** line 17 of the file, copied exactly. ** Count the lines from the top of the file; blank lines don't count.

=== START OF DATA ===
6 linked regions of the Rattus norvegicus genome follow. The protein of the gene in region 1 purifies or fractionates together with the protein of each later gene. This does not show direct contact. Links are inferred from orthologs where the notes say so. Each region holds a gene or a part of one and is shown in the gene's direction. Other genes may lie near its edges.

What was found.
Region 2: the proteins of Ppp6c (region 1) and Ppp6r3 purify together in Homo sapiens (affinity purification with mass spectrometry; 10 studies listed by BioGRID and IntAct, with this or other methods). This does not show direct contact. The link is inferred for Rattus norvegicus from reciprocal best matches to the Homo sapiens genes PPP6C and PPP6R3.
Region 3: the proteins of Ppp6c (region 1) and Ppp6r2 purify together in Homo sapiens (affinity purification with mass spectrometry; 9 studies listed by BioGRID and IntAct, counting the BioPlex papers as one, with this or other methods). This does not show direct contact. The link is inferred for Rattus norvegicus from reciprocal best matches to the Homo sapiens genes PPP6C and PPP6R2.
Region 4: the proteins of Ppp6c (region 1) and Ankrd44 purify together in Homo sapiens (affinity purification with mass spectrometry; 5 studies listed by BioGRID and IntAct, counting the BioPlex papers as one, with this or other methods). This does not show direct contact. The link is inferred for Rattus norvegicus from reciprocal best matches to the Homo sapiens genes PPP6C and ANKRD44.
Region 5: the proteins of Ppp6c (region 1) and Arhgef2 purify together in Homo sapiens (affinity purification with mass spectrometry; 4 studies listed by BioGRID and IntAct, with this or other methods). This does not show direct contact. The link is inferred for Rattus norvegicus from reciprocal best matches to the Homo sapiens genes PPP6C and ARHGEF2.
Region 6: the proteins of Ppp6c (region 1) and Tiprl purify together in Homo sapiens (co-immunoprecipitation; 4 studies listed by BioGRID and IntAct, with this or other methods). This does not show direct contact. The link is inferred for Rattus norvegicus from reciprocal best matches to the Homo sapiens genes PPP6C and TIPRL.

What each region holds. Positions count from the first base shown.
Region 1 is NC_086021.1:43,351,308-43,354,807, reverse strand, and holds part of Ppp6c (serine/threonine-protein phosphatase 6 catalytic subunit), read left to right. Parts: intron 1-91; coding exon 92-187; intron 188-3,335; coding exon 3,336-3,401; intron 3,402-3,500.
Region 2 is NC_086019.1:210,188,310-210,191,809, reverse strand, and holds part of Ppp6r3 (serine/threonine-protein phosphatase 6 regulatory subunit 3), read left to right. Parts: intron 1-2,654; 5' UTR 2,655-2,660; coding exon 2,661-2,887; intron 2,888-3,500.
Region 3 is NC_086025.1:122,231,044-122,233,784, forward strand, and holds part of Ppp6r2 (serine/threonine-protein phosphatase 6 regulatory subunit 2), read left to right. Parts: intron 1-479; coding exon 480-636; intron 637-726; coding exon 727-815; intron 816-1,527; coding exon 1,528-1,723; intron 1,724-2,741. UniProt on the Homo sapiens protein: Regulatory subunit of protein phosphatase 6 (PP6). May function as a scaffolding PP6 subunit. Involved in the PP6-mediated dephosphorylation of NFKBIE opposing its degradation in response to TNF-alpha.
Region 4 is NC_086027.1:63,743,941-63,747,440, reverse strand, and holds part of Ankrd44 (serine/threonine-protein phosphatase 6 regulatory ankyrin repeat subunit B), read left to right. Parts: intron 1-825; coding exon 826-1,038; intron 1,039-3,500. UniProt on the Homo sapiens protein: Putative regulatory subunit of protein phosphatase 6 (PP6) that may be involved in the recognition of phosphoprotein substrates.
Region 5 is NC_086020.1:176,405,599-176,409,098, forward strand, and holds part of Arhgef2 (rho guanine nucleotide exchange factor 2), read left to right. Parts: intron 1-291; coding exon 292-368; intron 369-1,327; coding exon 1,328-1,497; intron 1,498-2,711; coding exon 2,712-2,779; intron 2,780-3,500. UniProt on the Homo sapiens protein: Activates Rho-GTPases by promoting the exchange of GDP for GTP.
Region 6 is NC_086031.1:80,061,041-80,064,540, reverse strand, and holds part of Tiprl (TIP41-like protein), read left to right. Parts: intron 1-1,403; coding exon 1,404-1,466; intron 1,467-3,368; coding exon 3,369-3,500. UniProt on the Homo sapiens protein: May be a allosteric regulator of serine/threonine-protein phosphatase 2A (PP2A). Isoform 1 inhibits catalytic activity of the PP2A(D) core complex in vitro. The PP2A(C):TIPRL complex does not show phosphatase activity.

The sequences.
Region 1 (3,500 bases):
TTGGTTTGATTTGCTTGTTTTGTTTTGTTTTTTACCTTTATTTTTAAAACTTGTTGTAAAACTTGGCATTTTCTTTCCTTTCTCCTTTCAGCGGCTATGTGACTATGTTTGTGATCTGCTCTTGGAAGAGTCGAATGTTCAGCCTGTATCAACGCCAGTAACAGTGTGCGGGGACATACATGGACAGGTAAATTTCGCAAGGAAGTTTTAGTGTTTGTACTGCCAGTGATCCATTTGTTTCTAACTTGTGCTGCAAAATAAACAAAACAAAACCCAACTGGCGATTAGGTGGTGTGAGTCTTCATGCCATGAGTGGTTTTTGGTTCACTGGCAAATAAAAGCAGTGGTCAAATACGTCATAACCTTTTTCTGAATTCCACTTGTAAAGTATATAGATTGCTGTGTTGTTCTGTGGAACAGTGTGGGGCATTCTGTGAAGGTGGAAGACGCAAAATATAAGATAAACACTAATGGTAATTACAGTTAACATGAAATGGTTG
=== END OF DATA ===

TTGGTTTGATTTGCTTGTTTTGTTTTGTTTTTTACCTTTATTTTTAAAACTTGTTGTAAAACTTGGCATTTTCTTTCCTTTCTCCTTTCAGCGGCTATGTGACTATGTTTGTGATCTGCTCTTGGAAGAGTCGAATGTTCAGCCTGTATCAACGCCAGTAACAGTGTGCGGGGACATACATGGACAGGTAAATTTCGCAAGGAAGTTTTAGTGTTTGTACTGCCAGTGATCCATTTGTTTCTAACTTGTGCTGCAAAATAAACAAAACAAAACCCAACTGGCGATTAGGTGGTGTGAGTCTTCATGCCATGAGTGGTTTTTGGTTCACTGGCAAATAAAAGCAGTGGTCAAATACGTCATAACCTTTTTCTGAATTCCACTTGTAAAGTATATAGATTGCTGTGTTGTTCTGTGGAACAGTGTGGGGCATTCTGTGAAGGTGGAAGACGCAAAATATAAGATAAACACTAATGGTAATTACAGTTAACATGAAATGGTTG